The container chassis, a low-tech construct of steel, rubber, wiring, and lights, is simple in form and function. But it is increasingly difficult to get one. Without international chassis at a marine terminal or intermodal rail ramp, supply chains get much longer and costlier as businesses struggling to bring goods into the US are discovering this month.
The container chassis shortage ranks with the truck driver shortage as a perennial issue that returns to disrupt supply chains whenever freight demand surges. In December, volatility brought on by the threat of higher US tariffs pushed the supply of chassis at many US ports past the limit, delaying cargo for weeks and adding thousands of dollars in demurrage costs.
The disruption caused by that “pull-forward” of spring retail freight typically shipped later in the first quarter handed US logistics managers their first freight crisis of 2019, making the transportation of goods across a landscape made slippery by storms and frigid temperatures more difficult. In some areas, goods are piling up outside already full warehouses.
The sudden volatility warns shippers what to expect from 2019, but it also calls them to action. There are multiple reasons for the chassis shortages, and they exceed simple supply-and-demand imbalances. The shortages are as much a creation of competing commercial interests and misaligned management as a lack of assets at terminals and ramps.
There’s no single solution to the chassis problem, and the causes of shortages may vary from region to region, but new approaches to this repetitive crisis are needed. If 2018 was the year of the truck driver, 2019 may finally be the “year of the container chassis,” or at least the year when the vulnerability of importers to chassis shortages is fully exposed and understood.
Out-of-the-box thinking is needed to correct the situation and guard against future shortages, but out-of-the-box thinking is hard. What’s really hard is getting past the interests of many parties in the containerized supply chain that weigh against changes to how chassis are supplied and managed, including the interests of beneficial cargo owners (BCOs).
Chassis shortages have only worsened since 2009, when ocean carriers that traditionally supplied chassis in the US, led by Maersk Line, began to exit the market. Ten years later, cargo owners, port authorities, truckers, chassis providers, and ocean carriers will have to roll up their sleeves to find universally acceptable solutions to increasingly frequent shortages.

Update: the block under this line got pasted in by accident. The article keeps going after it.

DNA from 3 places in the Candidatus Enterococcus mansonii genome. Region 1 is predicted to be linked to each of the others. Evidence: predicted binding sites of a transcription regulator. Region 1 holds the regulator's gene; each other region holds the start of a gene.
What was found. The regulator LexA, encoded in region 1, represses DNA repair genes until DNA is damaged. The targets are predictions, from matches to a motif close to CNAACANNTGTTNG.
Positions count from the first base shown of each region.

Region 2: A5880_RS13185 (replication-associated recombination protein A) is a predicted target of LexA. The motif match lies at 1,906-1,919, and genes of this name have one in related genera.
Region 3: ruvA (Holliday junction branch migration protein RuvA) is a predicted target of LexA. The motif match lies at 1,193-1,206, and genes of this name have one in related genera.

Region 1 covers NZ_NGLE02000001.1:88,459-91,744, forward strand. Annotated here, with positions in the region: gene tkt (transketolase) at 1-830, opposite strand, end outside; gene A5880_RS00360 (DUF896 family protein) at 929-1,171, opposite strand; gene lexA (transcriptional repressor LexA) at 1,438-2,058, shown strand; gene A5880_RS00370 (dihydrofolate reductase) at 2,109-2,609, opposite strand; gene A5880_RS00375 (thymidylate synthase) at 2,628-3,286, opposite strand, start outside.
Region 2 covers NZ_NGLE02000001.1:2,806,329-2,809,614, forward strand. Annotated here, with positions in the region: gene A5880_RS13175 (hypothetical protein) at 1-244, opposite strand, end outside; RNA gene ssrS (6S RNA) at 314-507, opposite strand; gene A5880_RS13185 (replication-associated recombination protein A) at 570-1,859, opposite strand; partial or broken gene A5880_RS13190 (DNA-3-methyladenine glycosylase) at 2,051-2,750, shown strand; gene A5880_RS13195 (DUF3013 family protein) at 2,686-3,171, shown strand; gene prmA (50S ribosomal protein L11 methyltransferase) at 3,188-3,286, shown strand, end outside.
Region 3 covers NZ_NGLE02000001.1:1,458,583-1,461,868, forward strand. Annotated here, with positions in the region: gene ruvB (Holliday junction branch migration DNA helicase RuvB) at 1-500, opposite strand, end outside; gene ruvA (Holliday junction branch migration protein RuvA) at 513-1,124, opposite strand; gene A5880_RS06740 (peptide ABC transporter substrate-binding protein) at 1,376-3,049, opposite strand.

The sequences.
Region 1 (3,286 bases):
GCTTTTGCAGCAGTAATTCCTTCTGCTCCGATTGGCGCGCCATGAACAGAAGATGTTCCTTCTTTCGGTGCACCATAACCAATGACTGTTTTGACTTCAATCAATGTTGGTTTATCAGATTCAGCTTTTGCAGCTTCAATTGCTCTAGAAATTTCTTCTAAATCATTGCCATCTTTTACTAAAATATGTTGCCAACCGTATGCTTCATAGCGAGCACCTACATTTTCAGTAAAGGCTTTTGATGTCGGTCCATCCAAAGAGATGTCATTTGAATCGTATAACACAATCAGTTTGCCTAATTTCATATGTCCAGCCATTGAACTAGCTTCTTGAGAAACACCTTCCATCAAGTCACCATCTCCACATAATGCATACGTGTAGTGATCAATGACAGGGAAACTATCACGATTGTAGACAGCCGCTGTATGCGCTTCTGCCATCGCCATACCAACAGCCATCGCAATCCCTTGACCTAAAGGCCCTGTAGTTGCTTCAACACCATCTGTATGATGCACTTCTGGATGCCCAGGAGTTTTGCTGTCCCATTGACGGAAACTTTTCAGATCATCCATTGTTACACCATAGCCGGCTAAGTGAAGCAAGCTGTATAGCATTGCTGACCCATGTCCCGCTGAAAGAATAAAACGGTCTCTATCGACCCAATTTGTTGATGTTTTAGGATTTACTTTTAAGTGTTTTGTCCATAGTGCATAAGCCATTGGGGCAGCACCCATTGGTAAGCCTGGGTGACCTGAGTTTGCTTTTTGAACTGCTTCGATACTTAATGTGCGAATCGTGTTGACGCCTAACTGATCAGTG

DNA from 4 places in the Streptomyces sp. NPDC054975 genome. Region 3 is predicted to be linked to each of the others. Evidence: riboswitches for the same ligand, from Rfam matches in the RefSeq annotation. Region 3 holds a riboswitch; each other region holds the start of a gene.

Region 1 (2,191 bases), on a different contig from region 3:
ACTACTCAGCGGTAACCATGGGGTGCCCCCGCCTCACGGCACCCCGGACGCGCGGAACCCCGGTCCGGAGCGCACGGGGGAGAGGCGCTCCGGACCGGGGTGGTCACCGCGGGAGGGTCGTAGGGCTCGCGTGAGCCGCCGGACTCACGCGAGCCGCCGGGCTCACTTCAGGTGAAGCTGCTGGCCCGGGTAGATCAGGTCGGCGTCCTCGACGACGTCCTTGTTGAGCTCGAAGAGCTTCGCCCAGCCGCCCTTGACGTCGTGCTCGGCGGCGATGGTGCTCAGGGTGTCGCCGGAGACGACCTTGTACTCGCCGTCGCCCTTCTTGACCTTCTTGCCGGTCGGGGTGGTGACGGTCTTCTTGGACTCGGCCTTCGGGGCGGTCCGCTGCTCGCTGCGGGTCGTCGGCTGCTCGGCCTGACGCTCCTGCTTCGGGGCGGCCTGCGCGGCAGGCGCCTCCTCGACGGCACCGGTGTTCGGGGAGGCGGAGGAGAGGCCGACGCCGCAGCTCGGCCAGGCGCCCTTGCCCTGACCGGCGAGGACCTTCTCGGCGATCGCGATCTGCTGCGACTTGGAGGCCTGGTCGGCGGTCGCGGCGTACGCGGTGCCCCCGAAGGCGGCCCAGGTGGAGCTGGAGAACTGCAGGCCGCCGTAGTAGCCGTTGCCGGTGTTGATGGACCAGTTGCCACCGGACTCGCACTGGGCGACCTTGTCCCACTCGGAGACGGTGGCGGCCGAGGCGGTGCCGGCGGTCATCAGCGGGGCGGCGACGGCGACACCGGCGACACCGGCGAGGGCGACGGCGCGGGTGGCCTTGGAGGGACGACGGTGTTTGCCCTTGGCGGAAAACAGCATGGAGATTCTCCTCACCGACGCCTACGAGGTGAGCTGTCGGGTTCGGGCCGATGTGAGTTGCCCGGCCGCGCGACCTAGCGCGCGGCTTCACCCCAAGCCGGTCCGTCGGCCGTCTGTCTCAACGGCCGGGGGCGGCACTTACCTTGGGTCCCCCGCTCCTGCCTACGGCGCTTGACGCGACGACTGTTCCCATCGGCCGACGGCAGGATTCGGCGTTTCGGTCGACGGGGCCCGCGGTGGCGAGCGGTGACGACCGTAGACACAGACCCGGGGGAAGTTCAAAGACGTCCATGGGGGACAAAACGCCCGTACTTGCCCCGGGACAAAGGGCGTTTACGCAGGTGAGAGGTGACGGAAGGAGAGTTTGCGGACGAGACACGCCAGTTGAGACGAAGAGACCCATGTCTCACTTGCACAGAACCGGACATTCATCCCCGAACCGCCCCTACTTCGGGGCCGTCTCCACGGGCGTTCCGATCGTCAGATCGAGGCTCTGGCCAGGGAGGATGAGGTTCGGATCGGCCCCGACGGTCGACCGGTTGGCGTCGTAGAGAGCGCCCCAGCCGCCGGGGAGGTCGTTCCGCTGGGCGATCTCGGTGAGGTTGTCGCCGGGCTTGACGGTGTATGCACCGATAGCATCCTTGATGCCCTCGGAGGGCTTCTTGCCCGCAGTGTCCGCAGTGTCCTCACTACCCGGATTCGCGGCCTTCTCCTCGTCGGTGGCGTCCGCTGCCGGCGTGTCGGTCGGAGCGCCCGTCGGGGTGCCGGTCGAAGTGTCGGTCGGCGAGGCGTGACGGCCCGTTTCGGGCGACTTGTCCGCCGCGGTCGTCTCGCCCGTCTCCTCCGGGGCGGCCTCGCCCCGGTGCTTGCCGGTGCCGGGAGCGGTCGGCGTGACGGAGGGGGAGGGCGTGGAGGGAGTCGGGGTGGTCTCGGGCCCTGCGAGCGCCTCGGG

Tariffs pushing up chassis prices
Chassis supply also is being constricted by the same tariffs causing a surge in trade. China International Marine Containers (CIMC) is the largest global supplier of chassis, and tariffs slapped on Chinese imports last year have already increased US prices for international chassis by $1,000 per unit. A 25 percent tariff could add $3,000 more to the equipment price tag.
Because of the tariffs, the North American Chassis Pool Cooperative (NACPC) has chosen to refurbish chassis this year rather than buying new equipment. In prior years, NACPC purchased thousands of new CIMC chassis annually. “We will only buy new chassis if there is enough demand and our refurbishment program is not adequate, but that would be a worst-case scenario. This is a big change for us,” said Dave Manning, executive chair of NACPC.
Cheetah Chassis and Hyundai Translead believe they can double their domestic output, but chassis providers don’t think it will be nearly enough to meet demand. Prices on these domestically manufactured chassis are also rapidly rising, Manning said. He said because of steel tariffs, a US-built chassis is 20 percent more expensive than a year ago.
Even with more US chassis entering the market, it’s becoming clear that it’s going to take more than assets alone to move forward from costly and energy-sapping dislocation.
Too much freight, far too fast
Some say the current crisis isn’t a shortage of chassis but an overabundance of freight. “Anyone that had a crystal ball that saw the amount of cargo that was going to move inland as a result of the political situation has a better crystal ball than most in the industry,” said Val Noel, executive vice president and chief operating officer at equipment provider TRAC Intermodal.
Containers piled up in Union Pacific Railroad’s Marion facility in Memphis this month. “We have containers sitting at the UP that have been grounded for over a week because there are no chassis available with charges being billed to importers of record,” said Neely Mallory, president of Mallory Alexander International Logistics. “I am talking about thousands of dollars this week alone.”
“There is significant chassis tightness in several key markets as the heavy surge of imports that landed on the US West Coast prior to the New Year continues to flow to the inland terminals,” UP said in a statement. “There is still considerable import freight at the West Coast ports, so we expect heavy volumes to continue at the inland terminals for several weeks.”
TRAC expanded its chassis fleet in Memphis by 35 percent in 2018 and 10 percent in January, and is still struggling to supply enough chassis to meet demand. “We have enough chassis,” Noel said, “but the dynamics are going in the wrong direction,” and control isn’t always in TRAC’s hands. “This isn’t a supply issue; it’s sheer demand going out of everybody’s control.”
That demand materialized on 34 extra-loader vessels — in addition to regularly scheduled ships — that have called at Los Angeles and Long Beach since November, pushing imports up more than 20 percent in December. It may be weeks before importers who concentrated pre-tariff shipments at LA-Long Beach choose final inland destinations for that merchandise.
In addition to overwhelming the marine terminals, which gear their operations for regularly scheduled weekly calls by 10,000-14,000-TEU vessels, the extra-loaders placed an unprecedented strain on warehouses throughout Southern California, discharging spring merchandise in December that wasn’t supposed to arrive until January-February.